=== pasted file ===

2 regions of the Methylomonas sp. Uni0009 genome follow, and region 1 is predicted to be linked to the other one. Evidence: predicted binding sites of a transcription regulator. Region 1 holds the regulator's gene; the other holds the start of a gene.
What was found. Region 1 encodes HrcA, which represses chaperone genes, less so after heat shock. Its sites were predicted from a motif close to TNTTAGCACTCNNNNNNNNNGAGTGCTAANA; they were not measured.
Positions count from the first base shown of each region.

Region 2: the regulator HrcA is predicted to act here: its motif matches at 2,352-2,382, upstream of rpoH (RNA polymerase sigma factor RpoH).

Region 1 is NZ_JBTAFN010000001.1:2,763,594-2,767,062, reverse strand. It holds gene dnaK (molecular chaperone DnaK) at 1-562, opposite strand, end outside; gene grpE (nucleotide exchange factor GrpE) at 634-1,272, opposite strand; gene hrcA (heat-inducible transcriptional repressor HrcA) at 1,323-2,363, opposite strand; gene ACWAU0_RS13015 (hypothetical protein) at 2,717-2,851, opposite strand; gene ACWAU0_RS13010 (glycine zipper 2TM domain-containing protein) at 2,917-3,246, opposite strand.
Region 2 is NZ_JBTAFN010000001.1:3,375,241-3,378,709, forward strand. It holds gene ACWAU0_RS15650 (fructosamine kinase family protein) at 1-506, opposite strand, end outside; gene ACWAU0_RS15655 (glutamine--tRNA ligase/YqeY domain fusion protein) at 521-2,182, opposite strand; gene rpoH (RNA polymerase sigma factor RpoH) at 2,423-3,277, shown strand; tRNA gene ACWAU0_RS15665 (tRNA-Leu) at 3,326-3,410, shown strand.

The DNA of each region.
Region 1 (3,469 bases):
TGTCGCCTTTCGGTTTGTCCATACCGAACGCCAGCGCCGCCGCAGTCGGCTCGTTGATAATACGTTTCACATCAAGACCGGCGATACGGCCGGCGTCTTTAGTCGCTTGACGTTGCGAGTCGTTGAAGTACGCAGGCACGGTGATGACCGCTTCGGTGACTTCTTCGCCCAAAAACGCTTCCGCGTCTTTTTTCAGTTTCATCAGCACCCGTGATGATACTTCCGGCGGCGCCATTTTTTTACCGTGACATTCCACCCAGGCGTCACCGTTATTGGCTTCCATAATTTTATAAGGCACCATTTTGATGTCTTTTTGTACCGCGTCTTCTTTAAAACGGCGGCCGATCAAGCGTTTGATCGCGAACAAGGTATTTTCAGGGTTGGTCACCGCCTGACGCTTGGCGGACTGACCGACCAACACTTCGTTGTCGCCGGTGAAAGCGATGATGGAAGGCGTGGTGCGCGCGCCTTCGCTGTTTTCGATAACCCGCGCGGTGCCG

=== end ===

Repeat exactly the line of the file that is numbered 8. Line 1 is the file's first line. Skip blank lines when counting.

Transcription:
Region 1 (3,469 bases):